Multi-method case studies of two Zimbabwean primary schools are presented – one rural and one small-town. The rural school scored higher than the small-town school on measures of child well-being and school attendance by HIV-affected children. The small-town school had superior facilities, more teachers with higher morale, more specialist HIV/AIDS activities, and an explicit religious ethos. The relatively impoverished rural school was located in a more cohesive community with a more critically conscious, dynamic and networking headmaster. The current emphasis on HIV/AIDS-related teacher training and specialist school-based activities should be supplemented with greater attention to impacts of school leadership and the nature of the school-community interface on the HIV-competence of schools.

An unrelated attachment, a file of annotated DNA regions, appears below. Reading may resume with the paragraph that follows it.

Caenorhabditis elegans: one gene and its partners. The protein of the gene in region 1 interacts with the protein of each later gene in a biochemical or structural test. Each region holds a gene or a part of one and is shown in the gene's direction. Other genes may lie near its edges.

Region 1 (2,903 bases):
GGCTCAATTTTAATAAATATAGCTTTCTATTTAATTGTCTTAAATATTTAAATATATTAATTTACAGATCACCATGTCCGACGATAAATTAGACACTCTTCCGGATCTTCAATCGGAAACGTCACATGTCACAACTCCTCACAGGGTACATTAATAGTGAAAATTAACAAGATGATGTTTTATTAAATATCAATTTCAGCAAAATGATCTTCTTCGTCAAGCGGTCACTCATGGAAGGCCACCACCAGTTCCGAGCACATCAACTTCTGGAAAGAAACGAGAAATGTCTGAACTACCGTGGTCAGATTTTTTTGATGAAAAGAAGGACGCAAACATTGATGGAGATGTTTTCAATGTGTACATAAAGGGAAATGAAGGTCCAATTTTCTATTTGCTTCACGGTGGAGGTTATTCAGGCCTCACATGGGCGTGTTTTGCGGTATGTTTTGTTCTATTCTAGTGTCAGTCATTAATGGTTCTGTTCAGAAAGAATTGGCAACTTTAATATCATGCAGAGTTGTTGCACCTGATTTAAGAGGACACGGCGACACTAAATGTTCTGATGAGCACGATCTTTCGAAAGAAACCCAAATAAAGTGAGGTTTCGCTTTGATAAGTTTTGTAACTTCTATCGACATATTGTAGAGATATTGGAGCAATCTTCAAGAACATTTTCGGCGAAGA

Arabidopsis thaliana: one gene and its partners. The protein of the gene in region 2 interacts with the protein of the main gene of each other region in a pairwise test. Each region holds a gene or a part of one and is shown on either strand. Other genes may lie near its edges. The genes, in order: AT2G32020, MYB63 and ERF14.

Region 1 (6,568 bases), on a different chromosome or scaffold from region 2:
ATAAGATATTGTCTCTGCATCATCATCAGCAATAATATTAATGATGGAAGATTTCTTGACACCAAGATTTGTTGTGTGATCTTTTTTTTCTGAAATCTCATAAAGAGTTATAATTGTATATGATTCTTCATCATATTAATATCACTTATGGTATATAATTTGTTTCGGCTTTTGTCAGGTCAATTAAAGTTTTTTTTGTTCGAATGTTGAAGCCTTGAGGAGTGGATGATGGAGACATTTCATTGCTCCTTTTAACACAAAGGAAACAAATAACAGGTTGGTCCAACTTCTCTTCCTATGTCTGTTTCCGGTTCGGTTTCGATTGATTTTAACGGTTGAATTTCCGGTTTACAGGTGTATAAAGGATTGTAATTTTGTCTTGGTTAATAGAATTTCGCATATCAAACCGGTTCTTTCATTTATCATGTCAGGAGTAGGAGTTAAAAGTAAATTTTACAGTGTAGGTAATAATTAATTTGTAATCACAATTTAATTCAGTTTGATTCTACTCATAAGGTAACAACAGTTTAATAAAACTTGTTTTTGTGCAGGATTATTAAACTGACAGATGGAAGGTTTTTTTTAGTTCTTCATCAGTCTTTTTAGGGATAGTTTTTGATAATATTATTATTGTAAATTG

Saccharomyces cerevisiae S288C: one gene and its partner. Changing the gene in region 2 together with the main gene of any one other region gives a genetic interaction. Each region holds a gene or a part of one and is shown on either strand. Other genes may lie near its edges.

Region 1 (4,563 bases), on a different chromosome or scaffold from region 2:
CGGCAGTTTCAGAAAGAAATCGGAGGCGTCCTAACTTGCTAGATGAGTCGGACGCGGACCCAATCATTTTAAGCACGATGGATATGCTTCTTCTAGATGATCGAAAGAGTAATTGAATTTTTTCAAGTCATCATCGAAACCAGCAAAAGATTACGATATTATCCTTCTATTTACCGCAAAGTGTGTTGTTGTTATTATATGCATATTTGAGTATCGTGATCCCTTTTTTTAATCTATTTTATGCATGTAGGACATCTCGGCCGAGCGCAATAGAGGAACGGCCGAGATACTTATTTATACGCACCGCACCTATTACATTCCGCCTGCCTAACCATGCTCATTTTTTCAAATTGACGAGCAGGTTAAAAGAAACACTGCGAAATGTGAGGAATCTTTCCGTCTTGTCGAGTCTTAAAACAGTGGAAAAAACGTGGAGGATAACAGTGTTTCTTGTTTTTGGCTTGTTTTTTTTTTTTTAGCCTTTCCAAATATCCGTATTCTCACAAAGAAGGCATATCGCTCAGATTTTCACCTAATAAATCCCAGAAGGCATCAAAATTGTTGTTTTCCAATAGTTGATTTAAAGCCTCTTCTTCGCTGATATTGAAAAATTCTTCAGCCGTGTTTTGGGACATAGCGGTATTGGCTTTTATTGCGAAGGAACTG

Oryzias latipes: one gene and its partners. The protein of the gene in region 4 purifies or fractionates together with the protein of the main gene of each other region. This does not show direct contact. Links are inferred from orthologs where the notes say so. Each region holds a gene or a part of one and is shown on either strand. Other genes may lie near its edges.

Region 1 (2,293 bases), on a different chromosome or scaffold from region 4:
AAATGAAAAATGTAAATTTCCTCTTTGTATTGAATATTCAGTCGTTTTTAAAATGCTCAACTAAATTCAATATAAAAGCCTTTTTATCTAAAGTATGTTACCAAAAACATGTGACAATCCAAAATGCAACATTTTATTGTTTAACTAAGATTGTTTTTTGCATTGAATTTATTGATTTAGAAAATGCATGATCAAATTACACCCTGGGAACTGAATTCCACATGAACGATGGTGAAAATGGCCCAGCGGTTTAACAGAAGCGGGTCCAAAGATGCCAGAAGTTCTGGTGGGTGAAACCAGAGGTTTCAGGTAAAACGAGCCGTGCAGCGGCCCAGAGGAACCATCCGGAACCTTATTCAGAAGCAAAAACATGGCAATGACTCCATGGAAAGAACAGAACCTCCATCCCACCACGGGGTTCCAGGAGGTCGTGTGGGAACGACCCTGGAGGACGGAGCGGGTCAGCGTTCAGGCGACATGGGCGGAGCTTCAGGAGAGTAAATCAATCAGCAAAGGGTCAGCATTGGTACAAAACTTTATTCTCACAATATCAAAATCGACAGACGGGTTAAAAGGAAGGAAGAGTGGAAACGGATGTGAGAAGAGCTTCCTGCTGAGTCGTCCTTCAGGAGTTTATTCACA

Campbell, C.; Andersen, L.; Mutsikiwa, A.; Pufall, E.; Skovdal, M.; Madanhire, C.; Nyamukapa, C.; Gregson, S. Factors shaping the HIV-competence of two primary schools in rural Zimbabwe. International Journal of Educational Development (2015) 41: 226-236. [DOI: 10.1016/j.ijedudev.2014.05.007]